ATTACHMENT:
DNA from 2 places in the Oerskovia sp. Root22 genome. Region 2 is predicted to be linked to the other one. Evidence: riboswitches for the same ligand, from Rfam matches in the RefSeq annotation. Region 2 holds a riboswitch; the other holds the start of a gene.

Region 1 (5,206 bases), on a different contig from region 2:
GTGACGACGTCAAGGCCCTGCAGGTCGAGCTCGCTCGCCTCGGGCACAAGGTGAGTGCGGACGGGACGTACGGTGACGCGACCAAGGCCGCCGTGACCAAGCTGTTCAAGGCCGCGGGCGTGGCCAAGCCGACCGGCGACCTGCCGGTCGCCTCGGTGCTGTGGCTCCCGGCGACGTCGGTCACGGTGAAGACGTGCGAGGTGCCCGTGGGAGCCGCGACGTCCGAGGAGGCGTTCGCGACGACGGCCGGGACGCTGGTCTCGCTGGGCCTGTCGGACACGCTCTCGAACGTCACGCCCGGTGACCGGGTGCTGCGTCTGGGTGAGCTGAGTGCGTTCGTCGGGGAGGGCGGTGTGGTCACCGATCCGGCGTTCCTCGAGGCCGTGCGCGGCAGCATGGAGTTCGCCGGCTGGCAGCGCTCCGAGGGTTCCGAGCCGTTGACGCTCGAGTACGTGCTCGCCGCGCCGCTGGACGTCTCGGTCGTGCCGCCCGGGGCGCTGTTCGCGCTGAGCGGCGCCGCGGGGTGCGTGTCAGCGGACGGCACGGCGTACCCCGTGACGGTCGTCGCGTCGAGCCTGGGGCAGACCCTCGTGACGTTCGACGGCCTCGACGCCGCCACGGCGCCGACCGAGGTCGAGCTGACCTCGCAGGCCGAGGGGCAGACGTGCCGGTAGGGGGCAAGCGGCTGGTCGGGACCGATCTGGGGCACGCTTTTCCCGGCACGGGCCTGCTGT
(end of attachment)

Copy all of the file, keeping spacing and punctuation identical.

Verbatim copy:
DNA from 2 places in the Oerskovia sp. Root22 genome. Region 2 is predicted to be linked to the other one. Evidence: riboswitches for the same ligand, from Rfam matches in the RefSeq annotation. Region 2 holds a riboswitch; the other holds the start of a gene.

Region 1 (5,206 bases), on a different contig from region 2:
GTGACGACGTCAAGGCCCTGCAGGTCGAGCTCGCTCGCCTCGGGCACAAGGTGAGTGCGGACGGGACGTACGGTGACGCGACCAAGGCCGCCGTGACCAAGCTGTTCAAGGCCGCGGGCGTGGCCAAGCCGACCGGCGACCTGCCGGTCGCCTCGGTGCTGTGGCTCCCGGCGACGTCGGTCACGGTGAAGACGTGCGAGGTGCCCGTGGGAGCCGCGACGTCCGAGGAGGCGTTCGCGACGACGGCCGGGACGCTGGTCTCGCTGGGCCTGTCGGACACGCTCTCGAACGTCACGCCCGGTGACCGGGTGCTGCGTCTGGGTGAGCTGAGTGCGTTCGTCGGGGAGGGCGGTGTGGTCACCGATCCGGCGTTCCTCGAGGCCGTGCGCGGCAGCATGGAGTTCGCCGGCTGGCAGCGCTCCGAGGGTTCCGAGCCGTTGACGCTCGAGTACGTGCTCGCCGCGCCGCTGGACGTCTCGGTCGTGCCGCCCGGGGCGCTGTTCGCGCTGAGCGGCGCCGCGGGGTGCGTGTCAGCGGACGGCACGGCGTACCCCGTGACGGTCGTCGCGTCGAGCCTGGGGCAGACCCTCGTGACGTTCGACGGCCTCGACGCCGCCACGGCGCCGACCGAGGTCGAGCTGACCTCGCAGGCCGAGGGGCAGACGTGCCGGTAGGGGGCAAGCGGCTGGTCGGGACCGATCTGGGGCACGCTTTTCCCGGCACGGGCCTGCTGT